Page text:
I know you mean well, as do all who propose such things for “the common good”, but remember: The road to Hell is paved with good intentions.

17 12 2010

Primary difference, Wayne, being that in my scenerio… the person is dead. So really they and their rights mean about as much to me as a piece of chicken. That goes for my own dead corpse.

Where as all this TSA bullshit is raping the rights and personal liberties of those who are alive AND aware of what is happening to them. They feel the violation.

IT’s like which is worse? A pedophile or a necrophiliac? I say pedophile… necrophilia is icky but at least they aren’t hurting anyone.

17 12 2010

“they and their rights mean about as much to me as a piece of chicken”

Spoken like a true statist. I wonder if you would feel the same if you were ever to be ushered from the deathbed of a loved one by some state-sanctioned necrofurtum.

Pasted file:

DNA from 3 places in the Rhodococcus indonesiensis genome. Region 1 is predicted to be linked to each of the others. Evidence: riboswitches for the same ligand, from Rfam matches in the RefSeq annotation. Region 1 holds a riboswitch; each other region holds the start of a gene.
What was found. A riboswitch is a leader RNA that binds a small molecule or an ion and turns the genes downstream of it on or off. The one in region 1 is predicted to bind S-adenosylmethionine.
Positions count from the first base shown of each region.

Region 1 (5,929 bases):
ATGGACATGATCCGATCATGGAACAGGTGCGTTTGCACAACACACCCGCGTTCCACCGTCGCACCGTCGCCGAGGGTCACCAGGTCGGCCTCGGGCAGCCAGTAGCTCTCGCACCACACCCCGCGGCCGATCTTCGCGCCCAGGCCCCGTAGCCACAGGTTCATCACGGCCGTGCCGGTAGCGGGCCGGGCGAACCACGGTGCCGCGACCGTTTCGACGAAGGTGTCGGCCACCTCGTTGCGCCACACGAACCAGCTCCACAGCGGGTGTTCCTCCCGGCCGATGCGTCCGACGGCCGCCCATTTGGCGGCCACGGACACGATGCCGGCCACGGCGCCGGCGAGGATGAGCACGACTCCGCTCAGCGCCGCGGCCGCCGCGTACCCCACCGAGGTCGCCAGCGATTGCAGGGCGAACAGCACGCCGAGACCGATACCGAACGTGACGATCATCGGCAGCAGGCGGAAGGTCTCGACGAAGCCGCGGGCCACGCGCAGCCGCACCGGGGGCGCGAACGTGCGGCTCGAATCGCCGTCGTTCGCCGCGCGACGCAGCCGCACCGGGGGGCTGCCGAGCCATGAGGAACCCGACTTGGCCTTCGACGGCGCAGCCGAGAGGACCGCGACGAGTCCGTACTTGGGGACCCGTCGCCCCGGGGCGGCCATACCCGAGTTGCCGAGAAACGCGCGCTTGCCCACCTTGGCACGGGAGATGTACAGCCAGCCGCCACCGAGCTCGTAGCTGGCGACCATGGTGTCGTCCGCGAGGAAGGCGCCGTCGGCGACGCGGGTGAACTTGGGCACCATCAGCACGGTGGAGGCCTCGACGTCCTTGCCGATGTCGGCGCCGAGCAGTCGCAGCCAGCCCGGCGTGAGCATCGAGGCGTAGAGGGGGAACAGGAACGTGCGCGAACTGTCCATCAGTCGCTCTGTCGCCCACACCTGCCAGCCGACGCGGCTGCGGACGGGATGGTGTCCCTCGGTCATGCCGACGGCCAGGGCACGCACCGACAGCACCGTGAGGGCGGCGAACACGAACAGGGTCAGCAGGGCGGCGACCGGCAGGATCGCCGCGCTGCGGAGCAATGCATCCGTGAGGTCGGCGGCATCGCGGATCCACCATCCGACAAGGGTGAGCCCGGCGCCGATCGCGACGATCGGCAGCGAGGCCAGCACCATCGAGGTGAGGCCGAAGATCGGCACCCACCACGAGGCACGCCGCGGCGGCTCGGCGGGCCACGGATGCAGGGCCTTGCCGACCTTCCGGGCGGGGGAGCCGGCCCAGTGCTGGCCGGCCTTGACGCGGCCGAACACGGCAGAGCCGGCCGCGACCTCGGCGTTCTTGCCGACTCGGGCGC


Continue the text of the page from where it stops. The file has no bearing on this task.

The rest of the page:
By the way, are you aware of the incongruity of your thesis, offering compassion to those in need of organ transplants while showing none to those with the organs to donate, nor their families?

17 12 2010

I’m going to be totally honest with you, you’re coming off as purely argumentative. You’re not explaining your point or providing examples. While I freely admit I’m not being hardcore, at least I’m trying to support my point.